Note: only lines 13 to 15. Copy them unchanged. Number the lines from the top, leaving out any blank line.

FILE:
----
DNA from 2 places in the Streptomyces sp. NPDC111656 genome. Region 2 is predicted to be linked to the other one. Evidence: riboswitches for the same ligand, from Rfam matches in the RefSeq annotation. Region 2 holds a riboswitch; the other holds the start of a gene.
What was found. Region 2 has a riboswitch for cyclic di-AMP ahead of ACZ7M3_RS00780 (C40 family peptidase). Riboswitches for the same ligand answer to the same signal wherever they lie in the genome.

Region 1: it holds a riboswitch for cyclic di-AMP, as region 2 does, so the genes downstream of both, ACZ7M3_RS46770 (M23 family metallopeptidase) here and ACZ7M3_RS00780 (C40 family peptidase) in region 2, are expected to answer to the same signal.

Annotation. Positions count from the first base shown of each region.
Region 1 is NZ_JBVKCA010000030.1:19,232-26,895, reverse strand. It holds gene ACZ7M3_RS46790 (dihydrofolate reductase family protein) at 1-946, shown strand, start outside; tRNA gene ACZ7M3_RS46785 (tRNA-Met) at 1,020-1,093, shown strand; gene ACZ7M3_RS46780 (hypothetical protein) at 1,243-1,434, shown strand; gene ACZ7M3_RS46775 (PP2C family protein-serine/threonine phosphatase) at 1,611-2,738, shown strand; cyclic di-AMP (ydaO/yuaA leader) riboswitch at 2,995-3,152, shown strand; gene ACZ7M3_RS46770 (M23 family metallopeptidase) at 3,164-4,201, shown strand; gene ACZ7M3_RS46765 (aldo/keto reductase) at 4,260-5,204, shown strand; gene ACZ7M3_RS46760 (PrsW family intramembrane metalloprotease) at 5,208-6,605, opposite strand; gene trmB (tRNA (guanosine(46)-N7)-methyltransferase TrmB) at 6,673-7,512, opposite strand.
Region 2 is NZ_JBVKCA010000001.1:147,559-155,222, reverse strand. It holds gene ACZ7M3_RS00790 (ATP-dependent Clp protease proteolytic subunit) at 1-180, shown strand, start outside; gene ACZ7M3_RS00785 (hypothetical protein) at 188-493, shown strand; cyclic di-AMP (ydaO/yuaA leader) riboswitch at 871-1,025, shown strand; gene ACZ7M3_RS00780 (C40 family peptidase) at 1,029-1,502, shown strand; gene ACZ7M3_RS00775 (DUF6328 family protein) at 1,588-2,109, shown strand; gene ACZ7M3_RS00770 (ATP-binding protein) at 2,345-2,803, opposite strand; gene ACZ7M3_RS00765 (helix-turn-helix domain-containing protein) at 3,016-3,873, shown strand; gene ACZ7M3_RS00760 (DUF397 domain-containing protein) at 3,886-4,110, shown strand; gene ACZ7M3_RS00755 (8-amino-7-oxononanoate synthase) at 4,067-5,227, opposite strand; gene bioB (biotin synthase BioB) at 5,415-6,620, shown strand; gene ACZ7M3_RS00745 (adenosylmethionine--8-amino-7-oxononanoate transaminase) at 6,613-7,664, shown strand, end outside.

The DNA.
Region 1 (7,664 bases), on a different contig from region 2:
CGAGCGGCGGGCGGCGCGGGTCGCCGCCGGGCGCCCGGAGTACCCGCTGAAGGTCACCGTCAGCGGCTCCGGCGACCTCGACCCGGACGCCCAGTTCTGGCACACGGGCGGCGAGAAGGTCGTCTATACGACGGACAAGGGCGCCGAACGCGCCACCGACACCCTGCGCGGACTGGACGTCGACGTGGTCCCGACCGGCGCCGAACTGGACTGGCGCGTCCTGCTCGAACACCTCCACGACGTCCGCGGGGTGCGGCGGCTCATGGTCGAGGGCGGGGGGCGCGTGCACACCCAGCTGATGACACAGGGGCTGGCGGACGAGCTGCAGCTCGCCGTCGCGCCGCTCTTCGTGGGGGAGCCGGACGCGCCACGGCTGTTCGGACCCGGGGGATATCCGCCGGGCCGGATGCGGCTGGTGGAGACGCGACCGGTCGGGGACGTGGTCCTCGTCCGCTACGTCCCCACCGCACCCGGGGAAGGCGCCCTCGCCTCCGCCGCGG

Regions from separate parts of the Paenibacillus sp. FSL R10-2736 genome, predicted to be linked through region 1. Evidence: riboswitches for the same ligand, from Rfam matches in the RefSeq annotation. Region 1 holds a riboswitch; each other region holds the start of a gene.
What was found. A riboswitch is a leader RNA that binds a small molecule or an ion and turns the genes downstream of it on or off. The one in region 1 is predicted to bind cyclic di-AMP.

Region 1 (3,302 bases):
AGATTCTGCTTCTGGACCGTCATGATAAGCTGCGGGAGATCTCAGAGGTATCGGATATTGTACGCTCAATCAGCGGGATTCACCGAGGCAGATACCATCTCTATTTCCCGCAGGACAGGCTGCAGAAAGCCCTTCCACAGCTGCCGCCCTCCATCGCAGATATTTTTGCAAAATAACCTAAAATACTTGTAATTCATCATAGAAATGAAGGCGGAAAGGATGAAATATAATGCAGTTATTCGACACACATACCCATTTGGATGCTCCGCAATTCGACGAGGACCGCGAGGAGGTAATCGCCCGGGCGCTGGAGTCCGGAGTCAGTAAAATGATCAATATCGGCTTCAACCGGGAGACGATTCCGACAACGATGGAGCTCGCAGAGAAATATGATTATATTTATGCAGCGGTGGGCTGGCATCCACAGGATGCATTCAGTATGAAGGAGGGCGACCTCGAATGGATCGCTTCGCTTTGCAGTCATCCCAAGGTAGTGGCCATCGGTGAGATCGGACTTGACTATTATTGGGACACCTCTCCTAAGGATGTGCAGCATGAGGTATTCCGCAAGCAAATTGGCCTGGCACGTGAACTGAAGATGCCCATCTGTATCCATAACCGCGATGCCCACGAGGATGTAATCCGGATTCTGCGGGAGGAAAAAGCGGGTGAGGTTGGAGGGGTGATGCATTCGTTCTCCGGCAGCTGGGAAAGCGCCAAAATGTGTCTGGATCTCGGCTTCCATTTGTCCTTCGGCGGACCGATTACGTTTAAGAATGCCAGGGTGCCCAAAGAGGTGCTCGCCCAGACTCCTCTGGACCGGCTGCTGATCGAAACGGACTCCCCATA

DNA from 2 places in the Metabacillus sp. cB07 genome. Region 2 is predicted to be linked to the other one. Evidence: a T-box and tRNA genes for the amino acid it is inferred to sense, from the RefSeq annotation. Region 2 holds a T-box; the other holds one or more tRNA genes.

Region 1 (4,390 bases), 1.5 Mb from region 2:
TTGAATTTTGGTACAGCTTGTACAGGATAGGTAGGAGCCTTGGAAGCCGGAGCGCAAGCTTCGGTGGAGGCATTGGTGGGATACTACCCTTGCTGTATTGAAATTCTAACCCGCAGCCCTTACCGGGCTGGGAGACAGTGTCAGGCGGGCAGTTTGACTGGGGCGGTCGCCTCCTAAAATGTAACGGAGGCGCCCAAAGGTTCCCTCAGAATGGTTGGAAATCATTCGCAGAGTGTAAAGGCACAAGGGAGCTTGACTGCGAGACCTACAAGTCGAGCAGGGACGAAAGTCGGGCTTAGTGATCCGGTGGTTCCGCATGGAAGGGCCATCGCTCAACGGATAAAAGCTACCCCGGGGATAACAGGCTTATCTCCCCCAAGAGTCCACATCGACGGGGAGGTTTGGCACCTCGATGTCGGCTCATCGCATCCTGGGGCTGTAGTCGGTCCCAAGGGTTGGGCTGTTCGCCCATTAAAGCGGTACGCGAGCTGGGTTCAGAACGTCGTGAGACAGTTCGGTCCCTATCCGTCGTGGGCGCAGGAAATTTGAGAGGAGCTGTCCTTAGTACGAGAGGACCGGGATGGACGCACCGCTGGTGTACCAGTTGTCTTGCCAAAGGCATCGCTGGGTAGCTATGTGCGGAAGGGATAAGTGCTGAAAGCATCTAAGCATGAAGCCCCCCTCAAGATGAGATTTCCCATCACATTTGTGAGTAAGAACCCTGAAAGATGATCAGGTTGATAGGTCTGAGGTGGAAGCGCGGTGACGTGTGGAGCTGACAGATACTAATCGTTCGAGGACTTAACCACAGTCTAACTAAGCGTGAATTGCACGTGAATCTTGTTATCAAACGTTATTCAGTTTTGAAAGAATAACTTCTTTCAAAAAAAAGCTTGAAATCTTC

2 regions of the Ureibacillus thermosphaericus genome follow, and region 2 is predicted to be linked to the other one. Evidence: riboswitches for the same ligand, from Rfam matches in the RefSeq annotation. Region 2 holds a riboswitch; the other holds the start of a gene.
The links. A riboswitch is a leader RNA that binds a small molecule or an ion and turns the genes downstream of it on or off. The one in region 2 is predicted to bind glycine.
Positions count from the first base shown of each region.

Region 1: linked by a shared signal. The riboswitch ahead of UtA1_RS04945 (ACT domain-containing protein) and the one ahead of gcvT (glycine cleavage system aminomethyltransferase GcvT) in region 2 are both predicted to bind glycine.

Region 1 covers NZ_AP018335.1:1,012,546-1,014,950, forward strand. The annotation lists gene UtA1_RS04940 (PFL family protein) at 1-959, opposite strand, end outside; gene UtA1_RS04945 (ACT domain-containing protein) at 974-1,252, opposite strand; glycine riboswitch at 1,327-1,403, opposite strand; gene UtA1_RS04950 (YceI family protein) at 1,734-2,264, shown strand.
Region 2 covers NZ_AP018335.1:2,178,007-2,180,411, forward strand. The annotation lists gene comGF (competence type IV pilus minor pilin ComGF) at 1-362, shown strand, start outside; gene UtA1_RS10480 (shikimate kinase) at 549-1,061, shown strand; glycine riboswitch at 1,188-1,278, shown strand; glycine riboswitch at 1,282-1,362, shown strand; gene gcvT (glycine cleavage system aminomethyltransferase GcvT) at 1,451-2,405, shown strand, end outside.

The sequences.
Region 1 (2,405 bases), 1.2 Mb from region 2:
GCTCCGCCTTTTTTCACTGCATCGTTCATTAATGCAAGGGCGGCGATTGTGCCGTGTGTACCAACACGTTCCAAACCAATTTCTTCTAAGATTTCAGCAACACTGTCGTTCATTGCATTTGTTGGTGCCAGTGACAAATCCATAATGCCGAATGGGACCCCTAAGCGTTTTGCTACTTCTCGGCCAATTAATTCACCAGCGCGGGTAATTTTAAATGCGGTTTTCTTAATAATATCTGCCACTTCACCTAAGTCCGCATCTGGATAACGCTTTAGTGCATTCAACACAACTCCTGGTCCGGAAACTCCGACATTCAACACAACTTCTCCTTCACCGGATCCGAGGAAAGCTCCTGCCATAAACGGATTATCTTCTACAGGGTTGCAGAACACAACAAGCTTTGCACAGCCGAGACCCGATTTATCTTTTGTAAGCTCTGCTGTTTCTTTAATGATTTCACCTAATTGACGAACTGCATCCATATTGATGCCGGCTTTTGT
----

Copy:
AGATTCTGCTTCTGGACCGTCATGATAAGCTGCGGGAGATCTCAGAGGTATCGGATATTGTACGCTCAATCAGCGGGATTCACCGAGGCAGATACCATCTCTATTTCCCGCAGGACAGGCTGCAGAAAGCCCTTCCACAGCTGCCGCCCTCCATCGCAGATATTTTTGCAAAATAACCTAAAATACTTGTAATTCATCATAGAAATGAAGGCGGAAAGGATGAAATATAATGCAGTTATTCGACACACATACCCATTTGGATGCTCCGCAATTCGACGAGGACCGCGAGGAGGTAATCGCCCGGGCGCTGGAGTCCGGAGTCAGTAAAATGATCAATATCGGCTTCAACCGGGAGACGATTCCGACAACGATGGAGCTCGCAGAGAAATATGATTATATTTATGCAGCGGTGGGCTGGCATCCACAGGATGCATTCAGTATGAAGGAGGGCGACCTCGAATGGATCGCTTCGCTTTGCAGTCATCCCAAGGTAGTGGCCATCGGTGAGATCGGACTTGACTATTATTGGGACACCTCTCCTAAGGATGTGCAGCATGAGGTATTCCGCAAGCAAATTGGCCTGGCACGTGAACTGAAGATGCCCATCTGTATCCATAACCGCGATGCCCACGAGGATGTAATCCGGATTCTGCGGGAGGAAAAAGCGGGTGAGGTTGGAGGGGTGATGCATTCGTTCTCCGGCAGCTGGGAAAGCGCCAAAATGTGTCTGGATCTCGGCTTCCATTTGTCCTTCGGCGGACCGATTACGTTTAAGAATGCCAGGGTGCCCAAAGAGGTGCTCGCCCAGACTCCTCTGGACCGGCTGCTGATCGAAACGGACTCCCCATA

DNA from 2 places in the Metabacillus sp. cB07 genome. Region 2 is predicted to be linked to the other one. Evidence: a T-box and tRNA genes for the amino acid it is inferred to sense, from the RefSeq annotation. Region 2 holds a T-box; the other holds one or more tRNA genes.

Region 1 (4,390 bases), 1.5 Mb from region 2: